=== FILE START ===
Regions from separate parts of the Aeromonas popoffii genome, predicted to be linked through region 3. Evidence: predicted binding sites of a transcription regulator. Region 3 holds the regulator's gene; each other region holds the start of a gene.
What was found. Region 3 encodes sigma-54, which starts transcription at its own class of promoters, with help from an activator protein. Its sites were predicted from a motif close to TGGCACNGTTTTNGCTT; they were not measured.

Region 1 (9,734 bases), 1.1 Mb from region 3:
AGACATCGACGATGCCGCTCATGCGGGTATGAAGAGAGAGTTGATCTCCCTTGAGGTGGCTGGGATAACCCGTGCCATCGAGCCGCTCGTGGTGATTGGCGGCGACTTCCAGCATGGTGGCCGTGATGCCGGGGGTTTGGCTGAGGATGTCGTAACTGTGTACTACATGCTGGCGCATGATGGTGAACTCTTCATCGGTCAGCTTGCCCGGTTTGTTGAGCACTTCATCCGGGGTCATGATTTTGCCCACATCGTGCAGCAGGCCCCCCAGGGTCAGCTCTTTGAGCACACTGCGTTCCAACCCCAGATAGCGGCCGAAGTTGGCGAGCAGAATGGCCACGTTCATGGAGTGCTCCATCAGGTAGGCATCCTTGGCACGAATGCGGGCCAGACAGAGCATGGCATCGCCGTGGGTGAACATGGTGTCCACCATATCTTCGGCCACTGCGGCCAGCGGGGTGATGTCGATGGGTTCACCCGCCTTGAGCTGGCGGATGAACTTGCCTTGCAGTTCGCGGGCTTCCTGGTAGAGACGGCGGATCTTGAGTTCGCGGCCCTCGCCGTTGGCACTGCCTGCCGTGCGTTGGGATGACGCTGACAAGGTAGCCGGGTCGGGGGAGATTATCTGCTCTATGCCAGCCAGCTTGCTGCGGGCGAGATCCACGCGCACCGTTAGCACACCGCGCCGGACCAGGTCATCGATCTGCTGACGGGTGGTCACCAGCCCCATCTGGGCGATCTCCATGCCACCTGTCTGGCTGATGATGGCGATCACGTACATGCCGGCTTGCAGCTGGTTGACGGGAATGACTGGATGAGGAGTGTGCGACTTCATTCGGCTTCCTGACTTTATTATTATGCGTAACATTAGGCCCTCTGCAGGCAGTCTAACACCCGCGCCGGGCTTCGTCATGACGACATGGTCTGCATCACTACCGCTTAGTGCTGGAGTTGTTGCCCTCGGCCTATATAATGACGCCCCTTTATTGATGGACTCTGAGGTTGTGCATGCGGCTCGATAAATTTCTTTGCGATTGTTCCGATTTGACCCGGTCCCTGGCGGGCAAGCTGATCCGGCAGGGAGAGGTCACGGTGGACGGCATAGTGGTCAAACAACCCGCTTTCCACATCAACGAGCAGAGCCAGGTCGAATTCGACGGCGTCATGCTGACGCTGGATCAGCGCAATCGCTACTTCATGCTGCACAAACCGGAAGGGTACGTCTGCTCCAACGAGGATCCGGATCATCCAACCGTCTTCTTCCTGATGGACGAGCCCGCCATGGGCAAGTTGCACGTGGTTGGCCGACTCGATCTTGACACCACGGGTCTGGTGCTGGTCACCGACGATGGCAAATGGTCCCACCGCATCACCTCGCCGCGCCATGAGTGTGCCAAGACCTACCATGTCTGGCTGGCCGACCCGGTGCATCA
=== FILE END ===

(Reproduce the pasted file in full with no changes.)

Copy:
Regions from separate parts of the Aeromonas popoffii genome, predicted to be linked through region 3. Evidence: predicted binding sites of a transcription regulator. Region 3 holds the regulator's gene; each other region holds the start of a gene.
What was found. Region 3 encodes sigma-54, which starts transcription at its own class of promoters, with help from an activator protein. Its sites were predicted from a motif close to TGGCACNGTTTTNGCTT; they were not measured.

Region 1 (9,734 bases), 1.1 Mb from region 3:
AGACATCGACGATGCCGCTCATGCGGGTATGAAGAGAGAGTTGATCTCCCTTGAGGTGGCTGGGATAACCCGTGCCATCGAGCCGCTCGTGGTGATTGGCGGCGACTTCCAGCATGGTGGCCGTGATGCCGGGGGTTTGGCTGAGGATGTCGTAACTGTGTACTACATGCTGGCGCATGATGGTGAACTCTTCATCGGTCAGCTTGCCCGGTTTGTTGAGCACTTCATCCGGGGTCATGATTTTGCCCACATCGTGCAGCAGGCCCCCCAGGGTCAGCTCTTTGAGCACACTGCGTTCCAACCCCAGATAGCGGCCGAAGTTGGCGAGCAGAATGGCCACGTTCATGGAGTGCTCCATCAGGTAGGCATCCTTGGCACGAATGCGGGCCAGACAGAGCATGGCATCGCCGTGGGTGAACATGGTGTCCACCATATCTTCGGCCACTGCGGCCAGCGGGGTGATGTCGATGGGTTCACCCGCCTTGAGCTGGCGGATGAACTTGCCTTGCAGTTCGCGGGCTTCCTGGTAGAGACGGCGGATCTTGAGTTCGCGGCCCTCGCCGTTGGCACTGCCTGCCGTGCGTTGGGATGACGCTGACAAGGTAGCCGGGTCGGGGGAGATTATCTGCTCTATGCCAGCCAGCTTGCTGCGGGCGAGATCCACGCGCACCGTTAGCACACCGCGCCGGACCAGGTCATCGATCTGCTGACGGGTGGTCACCAGCCCCATCTGGGCGATCTCCATGCCACCTGTCTGGCTGATGATGGCGATCACGTACATGCCGGCTTGCAGCTGGTTGACGGGAATGACTGGATGAGGAGTGTGCGACTTCATTCGGCTTCCTGACTTTATTATTATGCGTAACATTAGGCCCTCTGCAGGCAGTCTAACACCCGCGCCGGGCTTCGTCATGACGACATGGTCTGCATCACTACCGCTTAGTGCTGGAGTTGTTGCCCTCGGCCTATATAATGACGCCCCTTTATTGATGGACTCTGAGGTTGTGCATGCGGCTCGATAAATTTCTTTGCGATTGTTCCGATTTGACCCGGTCCCTGGCGGGCAAGCTGATCCGGCAGGGAGAGGTCACGGTGGACGGCATAGTGGTCAAACAACCCGCTTTCCACATCAACGAGCAGAGCCAGGTCGAATTCGACGGCGTCATGCTGACGCTGGATCAGCGCAATCGCTACTTCATGCTGCACAAACCGGAAGGGTACGTCTGCTCCAACGAGGATCCGGATCATCCAACCGTCTTCTTCCTGATGGACGAGCCCGCCATGGGCAAGTTGCACGTGGTTGGCCGACTCGATCTTGACACCACGGGTCTGGTGCTGGTCACCGACGATGGCAAATGGTCCCACCGCATCACCTCGCCGCGCCATGAGTGTGCCAAGACCTACCATGTCTGGCTGGCCGACCCGGTGCATCA